It’s both a blessing and a curse that I work in a place where there aren’t any really good places to go walking, and also right around the corner of what one can only describe as “flea market row.” So on yet another one of my lunch break walks, in which I endeavor to take in the town in which I reside, I found this deal at a flea market. For $50 I got this lens, a smaller one of the same brand, a Canon EOS Rebel G camera with a big pile of film and a feeling of pure bargaining, the likes of which could only be matched by my wife’s highly evolved shopping skills. Here’s the big kicker – this lens is 10 years newer than the 75-300mm zoom lens I was replacing and in my opinion better. I sold the Canon camera on ebay with its early 90s outdated film for $30. Lomography is not really my thing, though I do appreciate the art. I sold my old zoom lens for $40. Add that up and I got my money back and then some. Free upgrade!
A little bit of dirt, but otherwise the lens is in essentially new condition. And it even had the original paperwork with it, which helped a lot in determining what this lens REALLY is. Promaster is known for selling rebranded lenses on sites like adorama and in Ritz Camera stores. It’s a perfectly fine thing to do. And it had a UV filter attached to it too, which can cost 20 dollars by itself easily.
After digging around the forums and doing my homework, I found this lens is actually a rebranded version of this Tamron lens. What gave it away for sure? The open source dark table application did. On Canon cameras (and probably Nikon too) a lot of data is recorded in the file when you take a picture. One piece of data in particular is recorded – the lens that you had attached when you took the picture. The dark table application has a feature where it automatically detects that data and corrects your image to fix various types of distortion caused by various types of lenses. What lens did this application detect? The Tamron LD Tele-Macro 70-300mm lens. Resemblance in this lens and the Tamron unit pictured on the site mentioned above is uncanny. And the specs match exactly – I even closed the aperture up, removed the lens, shined a light down it and counted the 9 aperture blades. The bokeh this lens gives is astounding. And the 1:2 macro capability is much handier than I ever thought it would be. I can use it to “scan” backlit film negatives, yielding images from film at higher resolutions than I have ever had before. And the floral shots are better than anything I’ve shot i n the past. It also has the added advantage of printed numbers on the focus ring, which makes manual focusing a lot easier. Particularly in astrophotography and lunar photography where you need to focus at infinity because you can actually tell by looking if it’s at infinity or not.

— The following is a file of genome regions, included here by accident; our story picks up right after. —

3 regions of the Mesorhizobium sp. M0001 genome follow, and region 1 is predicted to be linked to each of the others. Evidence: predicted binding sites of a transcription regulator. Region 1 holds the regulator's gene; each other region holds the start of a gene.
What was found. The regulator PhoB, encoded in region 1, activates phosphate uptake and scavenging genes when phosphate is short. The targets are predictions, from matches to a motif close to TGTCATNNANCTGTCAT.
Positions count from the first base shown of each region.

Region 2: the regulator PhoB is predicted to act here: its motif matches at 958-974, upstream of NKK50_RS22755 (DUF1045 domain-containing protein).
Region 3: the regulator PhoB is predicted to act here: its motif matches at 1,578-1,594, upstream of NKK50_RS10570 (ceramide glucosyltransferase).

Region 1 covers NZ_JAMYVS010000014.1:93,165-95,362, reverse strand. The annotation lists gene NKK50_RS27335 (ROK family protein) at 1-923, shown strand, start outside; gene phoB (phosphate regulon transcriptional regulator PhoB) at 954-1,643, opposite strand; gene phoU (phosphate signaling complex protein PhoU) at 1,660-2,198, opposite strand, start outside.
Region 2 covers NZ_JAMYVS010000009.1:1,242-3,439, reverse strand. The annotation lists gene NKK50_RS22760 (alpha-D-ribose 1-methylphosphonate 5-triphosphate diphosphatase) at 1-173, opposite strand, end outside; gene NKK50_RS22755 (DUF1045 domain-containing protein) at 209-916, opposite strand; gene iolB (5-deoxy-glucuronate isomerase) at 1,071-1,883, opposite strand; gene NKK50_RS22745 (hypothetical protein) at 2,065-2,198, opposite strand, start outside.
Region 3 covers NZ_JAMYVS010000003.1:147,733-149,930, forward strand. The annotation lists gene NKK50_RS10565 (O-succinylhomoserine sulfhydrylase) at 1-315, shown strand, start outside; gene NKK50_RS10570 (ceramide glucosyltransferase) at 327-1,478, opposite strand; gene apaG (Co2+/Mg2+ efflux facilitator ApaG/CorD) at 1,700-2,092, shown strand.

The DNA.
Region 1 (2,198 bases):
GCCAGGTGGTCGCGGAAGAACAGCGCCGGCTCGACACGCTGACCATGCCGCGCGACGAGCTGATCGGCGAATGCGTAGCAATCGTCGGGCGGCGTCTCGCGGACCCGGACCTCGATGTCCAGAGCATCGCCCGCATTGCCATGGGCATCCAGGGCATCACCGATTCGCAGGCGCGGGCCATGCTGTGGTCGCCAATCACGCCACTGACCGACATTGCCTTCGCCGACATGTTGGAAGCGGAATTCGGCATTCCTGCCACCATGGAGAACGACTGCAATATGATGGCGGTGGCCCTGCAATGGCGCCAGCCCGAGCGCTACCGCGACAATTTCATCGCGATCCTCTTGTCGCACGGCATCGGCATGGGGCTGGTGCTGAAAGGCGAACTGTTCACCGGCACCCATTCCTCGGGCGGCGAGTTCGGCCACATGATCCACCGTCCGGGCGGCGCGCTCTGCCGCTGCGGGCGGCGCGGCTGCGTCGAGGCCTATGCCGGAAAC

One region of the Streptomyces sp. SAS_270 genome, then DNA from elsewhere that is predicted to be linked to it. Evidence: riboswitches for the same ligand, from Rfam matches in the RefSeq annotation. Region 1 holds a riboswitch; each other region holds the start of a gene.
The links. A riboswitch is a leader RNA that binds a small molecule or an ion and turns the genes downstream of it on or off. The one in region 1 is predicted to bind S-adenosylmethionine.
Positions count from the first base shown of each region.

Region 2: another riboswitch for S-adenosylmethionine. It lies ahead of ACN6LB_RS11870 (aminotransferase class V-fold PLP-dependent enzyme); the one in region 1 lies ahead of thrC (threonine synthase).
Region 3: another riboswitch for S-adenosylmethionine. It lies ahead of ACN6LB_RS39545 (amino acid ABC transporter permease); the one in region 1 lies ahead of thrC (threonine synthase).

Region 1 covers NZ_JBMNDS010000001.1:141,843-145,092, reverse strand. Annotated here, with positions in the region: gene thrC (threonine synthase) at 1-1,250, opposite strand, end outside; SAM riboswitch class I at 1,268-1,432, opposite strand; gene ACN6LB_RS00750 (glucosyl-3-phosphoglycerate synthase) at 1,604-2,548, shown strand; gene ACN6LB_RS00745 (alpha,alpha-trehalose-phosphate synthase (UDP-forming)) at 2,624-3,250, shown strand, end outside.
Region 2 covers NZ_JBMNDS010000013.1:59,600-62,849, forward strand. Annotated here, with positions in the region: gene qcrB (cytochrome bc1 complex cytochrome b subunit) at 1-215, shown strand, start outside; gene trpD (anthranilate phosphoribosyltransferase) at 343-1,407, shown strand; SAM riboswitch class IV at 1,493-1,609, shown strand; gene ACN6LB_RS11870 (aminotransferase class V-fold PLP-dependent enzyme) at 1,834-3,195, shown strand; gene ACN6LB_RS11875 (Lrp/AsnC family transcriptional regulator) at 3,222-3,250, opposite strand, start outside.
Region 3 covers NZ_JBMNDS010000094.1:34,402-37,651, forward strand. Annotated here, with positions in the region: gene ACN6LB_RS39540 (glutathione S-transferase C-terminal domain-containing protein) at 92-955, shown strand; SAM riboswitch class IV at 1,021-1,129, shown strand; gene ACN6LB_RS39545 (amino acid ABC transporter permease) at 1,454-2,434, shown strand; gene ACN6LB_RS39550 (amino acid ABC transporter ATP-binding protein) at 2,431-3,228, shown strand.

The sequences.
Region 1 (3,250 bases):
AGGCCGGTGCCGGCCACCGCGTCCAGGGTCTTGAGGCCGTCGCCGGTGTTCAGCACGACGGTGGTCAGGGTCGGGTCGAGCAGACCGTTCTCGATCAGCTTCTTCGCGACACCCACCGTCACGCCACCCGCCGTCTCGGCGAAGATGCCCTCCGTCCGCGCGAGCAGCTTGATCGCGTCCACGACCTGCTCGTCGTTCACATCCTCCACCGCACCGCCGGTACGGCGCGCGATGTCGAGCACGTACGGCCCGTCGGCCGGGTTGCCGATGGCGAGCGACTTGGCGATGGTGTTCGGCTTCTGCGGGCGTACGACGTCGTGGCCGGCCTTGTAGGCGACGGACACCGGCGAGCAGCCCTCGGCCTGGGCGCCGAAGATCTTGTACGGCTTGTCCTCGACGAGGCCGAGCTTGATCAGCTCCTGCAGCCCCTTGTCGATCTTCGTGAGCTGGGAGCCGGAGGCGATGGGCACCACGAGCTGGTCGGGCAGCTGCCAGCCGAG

Additionally I found that as a new lens, this model as a Tamron sells for $129 on amazon and I’ve seen it on eBay going for as much as $150, making the deal just that much sweeter.
What disadvantages are there with this lens? The most prominent disadvantage I have found is the weight. This lens weighs in just shy of 17 ounces with its lens hood attached. That’s only the lens. Add in another pound for the camera you’re attaching it to and you do not have a light weight. Definitely not the kind of lens you want to take hiking through the jungle on a National Geographic safari. Though I’m sure National Geographic photographers lug much heavier gear into much stranger places.
The second one is the auto focus. The auto focus does very well, but it’s not the fastest you’ve seen. If you’re trying to shoot a fast target (birds etc) it can be a bit difficult. Lastly, the other thing that I am not fond of is the noise. The auto focus motor is rather loud.
But given the deal I got, and even given the price as a new unit, the good outweighs the bad and you really get a lot of bang for your buck.
Interested in documentation? The Tamron owner’s manual
And by the way – shoot photos, not each other.